Secondly, now Poland is building another gas terminal in the bay of the port of Gdansk (the so-called FSRU – Floating Storage Regasification Unit) with a capacity of up to 2 billion cubic meters.
Thirdly, Warsaw and Copenhagen keep laying the Baltic Pipe on the bottom of the Baltic Sea, which will deliver gas from fields on the Norwegian shelf to Denmark and Poland. The technical launch of the gas pipeline is scheduled for October 1, 2022, and the start of commercial supplies – for January 1, 2023. The annual capacity of the pipeline will be 10 billion cubic meters, and all excess gas can be exported to Germany or to the Czech Republic, Slovakia and Ukraine. At the same time, the European Commission officially recognized that the creation of this gas pipeline is in line with the goals of the EU energy policy (increased competition, integration of gas markets, increased reliability of supply, low emissions) and allocated € 266.8 million for the Baltic Pipe project.
Obviously, Poland is unlikely to have too much gas surplus, but, as a kind of safety for German consumers, gas from Poland can undoubtedly be used. In addition, there are also LNG terminals in the vicinity of Germany – in Rotterdam (Netherlands) and Klaipeda (Lithuania). In the end, A. Merkel gave the green light for the construction of own LNG terminal in the port of Hamburg. Therefore, it is not a secret for anyone that the possibilities available to Germany are quite sufficient to satisfy domestic consumers, however, Germany would like not only to consume, but also to resell natural gas and receive huge dividends on the re-export.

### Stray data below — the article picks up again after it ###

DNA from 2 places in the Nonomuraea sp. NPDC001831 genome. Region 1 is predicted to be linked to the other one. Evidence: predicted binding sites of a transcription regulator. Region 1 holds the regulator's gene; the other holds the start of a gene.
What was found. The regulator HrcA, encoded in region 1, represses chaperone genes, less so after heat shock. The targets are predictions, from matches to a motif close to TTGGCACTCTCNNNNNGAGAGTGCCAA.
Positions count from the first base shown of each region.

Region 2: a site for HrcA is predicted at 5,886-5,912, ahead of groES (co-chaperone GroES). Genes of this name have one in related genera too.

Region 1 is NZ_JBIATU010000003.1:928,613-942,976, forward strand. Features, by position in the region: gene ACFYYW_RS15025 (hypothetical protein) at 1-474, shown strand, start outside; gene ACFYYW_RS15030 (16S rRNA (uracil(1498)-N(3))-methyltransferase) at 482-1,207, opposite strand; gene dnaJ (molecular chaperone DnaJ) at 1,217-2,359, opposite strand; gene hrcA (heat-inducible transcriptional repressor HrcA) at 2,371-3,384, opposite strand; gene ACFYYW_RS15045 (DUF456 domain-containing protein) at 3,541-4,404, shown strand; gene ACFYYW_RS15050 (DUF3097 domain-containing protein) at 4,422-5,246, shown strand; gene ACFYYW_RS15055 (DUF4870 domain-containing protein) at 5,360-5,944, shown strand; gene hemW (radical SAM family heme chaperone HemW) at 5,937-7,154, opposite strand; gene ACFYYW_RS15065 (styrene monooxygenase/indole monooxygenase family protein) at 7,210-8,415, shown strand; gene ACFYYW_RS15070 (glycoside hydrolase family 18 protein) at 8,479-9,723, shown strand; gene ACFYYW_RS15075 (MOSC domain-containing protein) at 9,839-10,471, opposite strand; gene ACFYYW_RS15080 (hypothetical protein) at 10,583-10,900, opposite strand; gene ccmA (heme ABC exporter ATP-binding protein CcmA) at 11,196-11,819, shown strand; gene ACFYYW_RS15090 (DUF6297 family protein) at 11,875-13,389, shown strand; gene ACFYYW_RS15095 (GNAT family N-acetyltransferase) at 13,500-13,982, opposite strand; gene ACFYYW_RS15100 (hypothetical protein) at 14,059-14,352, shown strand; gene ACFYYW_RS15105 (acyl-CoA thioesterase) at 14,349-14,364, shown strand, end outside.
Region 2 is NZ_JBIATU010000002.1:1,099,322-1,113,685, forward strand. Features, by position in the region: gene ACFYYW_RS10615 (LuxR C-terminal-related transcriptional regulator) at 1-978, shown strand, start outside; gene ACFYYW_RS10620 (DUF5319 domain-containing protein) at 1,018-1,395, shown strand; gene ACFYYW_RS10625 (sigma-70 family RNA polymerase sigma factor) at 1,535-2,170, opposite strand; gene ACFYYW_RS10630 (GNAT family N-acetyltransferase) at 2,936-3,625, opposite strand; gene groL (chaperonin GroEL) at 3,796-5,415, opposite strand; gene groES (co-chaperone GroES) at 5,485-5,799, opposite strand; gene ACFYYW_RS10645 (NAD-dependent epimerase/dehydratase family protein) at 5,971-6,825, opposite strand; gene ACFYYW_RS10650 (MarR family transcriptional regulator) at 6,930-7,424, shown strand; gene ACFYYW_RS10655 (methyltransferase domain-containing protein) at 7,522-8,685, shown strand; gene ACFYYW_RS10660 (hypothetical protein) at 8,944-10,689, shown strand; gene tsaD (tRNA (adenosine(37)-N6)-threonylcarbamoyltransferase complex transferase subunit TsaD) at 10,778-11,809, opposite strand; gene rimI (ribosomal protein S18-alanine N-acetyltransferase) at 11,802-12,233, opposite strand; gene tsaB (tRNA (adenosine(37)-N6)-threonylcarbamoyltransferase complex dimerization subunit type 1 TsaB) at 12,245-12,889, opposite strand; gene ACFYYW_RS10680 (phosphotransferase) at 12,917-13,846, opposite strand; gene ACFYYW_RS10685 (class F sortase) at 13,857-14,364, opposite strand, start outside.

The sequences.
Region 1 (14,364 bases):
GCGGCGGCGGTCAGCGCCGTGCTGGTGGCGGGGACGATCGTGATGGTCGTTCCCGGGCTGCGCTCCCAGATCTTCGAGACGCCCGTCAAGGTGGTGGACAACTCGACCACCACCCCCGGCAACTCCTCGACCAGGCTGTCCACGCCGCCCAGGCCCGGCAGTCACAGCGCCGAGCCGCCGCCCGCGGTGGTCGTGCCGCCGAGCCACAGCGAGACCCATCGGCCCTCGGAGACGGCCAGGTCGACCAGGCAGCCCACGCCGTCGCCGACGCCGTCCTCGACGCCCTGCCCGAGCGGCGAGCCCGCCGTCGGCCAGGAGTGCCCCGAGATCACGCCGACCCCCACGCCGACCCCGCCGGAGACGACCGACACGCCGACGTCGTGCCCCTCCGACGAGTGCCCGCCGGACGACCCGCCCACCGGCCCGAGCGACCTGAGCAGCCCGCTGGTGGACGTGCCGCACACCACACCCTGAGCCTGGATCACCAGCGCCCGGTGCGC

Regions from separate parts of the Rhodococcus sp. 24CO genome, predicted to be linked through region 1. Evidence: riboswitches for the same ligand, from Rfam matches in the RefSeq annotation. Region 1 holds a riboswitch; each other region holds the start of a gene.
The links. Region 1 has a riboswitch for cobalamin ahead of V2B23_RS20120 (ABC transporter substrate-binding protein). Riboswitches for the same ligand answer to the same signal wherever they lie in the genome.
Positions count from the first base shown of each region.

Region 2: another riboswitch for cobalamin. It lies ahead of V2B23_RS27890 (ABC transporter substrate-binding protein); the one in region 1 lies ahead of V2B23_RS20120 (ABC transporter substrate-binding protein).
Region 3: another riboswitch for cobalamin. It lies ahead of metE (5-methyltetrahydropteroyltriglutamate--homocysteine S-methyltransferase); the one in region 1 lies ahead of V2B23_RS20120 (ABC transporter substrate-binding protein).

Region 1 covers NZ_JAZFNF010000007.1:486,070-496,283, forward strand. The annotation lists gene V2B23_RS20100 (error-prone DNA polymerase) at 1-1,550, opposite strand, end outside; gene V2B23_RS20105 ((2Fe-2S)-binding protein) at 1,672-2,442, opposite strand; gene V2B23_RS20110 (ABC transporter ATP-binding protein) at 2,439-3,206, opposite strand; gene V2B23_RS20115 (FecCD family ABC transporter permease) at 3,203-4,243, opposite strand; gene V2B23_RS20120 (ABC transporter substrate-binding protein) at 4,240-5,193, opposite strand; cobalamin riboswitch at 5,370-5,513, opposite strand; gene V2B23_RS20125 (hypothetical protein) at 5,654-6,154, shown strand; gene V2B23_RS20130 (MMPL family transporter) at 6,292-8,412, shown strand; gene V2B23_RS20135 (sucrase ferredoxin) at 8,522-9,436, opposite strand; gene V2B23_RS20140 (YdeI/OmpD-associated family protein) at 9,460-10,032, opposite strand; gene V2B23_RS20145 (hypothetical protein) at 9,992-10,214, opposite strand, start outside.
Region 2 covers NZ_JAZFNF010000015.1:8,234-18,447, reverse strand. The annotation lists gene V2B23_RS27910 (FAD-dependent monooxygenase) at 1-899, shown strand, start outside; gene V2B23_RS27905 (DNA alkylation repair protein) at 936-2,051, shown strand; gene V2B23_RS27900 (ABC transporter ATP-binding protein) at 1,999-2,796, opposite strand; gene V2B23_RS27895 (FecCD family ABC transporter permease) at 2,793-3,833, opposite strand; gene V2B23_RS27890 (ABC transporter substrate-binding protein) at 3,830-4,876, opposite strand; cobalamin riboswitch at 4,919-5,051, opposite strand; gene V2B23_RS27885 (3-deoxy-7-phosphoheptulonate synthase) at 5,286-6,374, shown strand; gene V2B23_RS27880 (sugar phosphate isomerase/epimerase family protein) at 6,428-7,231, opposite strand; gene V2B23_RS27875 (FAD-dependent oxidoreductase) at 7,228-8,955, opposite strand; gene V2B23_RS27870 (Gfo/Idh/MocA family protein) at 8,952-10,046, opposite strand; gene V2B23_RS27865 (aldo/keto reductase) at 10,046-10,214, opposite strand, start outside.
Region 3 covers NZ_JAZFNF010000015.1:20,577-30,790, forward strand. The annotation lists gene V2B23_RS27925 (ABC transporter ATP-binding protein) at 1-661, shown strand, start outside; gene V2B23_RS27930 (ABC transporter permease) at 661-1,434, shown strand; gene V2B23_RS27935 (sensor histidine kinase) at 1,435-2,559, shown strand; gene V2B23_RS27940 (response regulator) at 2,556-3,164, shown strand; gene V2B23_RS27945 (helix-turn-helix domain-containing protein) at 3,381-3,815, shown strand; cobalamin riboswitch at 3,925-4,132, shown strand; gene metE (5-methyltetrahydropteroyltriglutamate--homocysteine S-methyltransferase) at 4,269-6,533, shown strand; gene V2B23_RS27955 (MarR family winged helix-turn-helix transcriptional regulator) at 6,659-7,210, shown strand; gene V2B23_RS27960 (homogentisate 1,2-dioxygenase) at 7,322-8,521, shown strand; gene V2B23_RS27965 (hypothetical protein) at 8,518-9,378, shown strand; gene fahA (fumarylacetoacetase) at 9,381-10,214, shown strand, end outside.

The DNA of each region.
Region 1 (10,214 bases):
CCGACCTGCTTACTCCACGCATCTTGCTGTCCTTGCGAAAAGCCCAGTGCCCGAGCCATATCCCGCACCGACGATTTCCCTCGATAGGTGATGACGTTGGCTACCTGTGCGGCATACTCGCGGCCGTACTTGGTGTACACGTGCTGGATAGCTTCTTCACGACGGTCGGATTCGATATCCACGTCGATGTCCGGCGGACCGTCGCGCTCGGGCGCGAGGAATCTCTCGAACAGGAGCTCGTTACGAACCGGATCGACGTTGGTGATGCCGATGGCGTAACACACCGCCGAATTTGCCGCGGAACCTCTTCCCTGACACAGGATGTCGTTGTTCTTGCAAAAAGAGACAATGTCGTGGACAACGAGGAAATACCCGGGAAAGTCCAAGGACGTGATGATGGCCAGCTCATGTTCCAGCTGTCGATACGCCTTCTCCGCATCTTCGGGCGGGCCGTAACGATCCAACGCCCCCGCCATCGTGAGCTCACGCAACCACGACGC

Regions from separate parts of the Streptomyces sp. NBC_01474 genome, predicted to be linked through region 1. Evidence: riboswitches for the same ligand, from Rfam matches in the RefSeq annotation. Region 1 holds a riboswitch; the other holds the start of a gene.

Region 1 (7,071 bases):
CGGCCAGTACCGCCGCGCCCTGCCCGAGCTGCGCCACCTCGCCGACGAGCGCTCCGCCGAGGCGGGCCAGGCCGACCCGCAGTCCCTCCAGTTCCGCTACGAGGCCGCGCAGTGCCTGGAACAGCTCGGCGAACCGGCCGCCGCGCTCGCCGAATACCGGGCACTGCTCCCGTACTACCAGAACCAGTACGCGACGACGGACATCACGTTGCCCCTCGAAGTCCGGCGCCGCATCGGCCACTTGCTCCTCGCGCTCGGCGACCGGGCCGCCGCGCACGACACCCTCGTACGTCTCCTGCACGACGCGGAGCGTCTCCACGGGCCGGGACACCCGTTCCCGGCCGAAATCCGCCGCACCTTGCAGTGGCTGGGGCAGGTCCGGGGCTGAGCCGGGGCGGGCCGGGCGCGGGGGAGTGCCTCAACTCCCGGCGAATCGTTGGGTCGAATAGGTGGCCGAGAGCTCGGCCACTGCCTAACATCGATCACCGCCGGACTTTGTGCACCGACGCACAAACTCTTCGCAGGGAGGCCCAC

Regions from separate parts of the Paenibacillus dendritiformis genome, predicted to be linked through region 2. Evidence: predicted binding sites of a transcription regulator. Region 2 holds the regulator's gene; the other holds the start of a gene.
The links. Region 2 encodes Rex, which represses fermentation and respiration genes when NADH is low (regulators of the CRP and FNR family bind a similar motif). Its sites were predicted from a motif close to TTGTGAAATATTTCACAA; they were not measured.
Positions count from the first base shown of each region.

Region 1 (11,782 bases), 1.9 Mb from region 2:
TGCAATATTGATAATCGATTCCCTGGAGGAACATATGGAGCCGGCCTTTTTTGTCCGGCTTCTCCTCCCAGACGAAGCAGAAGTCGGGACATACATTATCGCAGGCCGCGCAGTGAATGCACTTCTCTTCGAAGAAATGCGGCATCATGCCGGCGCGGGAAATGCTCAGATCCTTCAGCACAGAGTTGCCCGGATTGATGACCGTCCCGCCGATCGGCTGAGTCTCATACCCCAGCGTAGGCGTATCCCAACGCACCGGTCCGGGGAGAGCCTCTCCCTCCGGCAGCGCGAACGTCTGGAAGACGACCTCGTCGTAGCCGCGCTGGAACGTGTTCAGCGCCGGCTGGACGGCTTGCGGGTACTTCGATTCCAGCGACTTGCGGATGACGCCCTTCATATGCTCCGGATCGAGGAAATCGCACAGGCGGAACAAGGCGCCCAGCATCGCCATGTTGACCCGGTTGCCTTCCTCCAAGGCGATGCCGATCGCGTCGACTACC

The above arguments are loudly heard on international platforms, but German politicians carelessly ignore them and repeat, like mantras, phrases about “economic expediency”, “energy security” and “sovereign right to conduct domestic policy” with a straight face. The reasons for this behavior of representatives of German establishment are quite clear – they want to be even richer and even more influential. Not very loudly (but whispering on the sidelines) at international meetings they say that the launch of NS2 will lead to the following consequences:
– the gas price inside Germany will significantly decrease, and, in addition, Germany will be able to dispose of a large amount of surplus gas;
– Germany will get rid of such gas transit countries as Ukraine and Belarus (and the need to pay them for pumping gas), and will become the main transit country for other EU states. Instead of the Russia – Ukraine/Belarus – Central-Eastern Europe transit route another Russia – Germany – CEE route will appear;
– thanks to their extensive gas transmission systems and underground gas storage facilities that are under construction, Germany and Austria will turn into a central gas hub of the European Union with all the ensuing consequences: the ability to directly regulate gas prices within the EU, an increase in economic and political influence, and the receipt of super profits;
– after the launch of NS2, German gas companies will sooner or later oust their Dutch, Polish and Slovak competitors from the EU market;
– with a gradual increase in the energy dependence of the EU countries on gas supplies through Germany, there will be an inevitable increase in the strategic importance of Germany as the largest economy and a powerful political center on the entire Old Continent.
Thus, in truth, German politicians bow down to the altar of economic benefit and sacrifice the goals and values of the EU and NATO thereon, and also question the strength and effectiveness of the transatlantic ties between Europe and North America.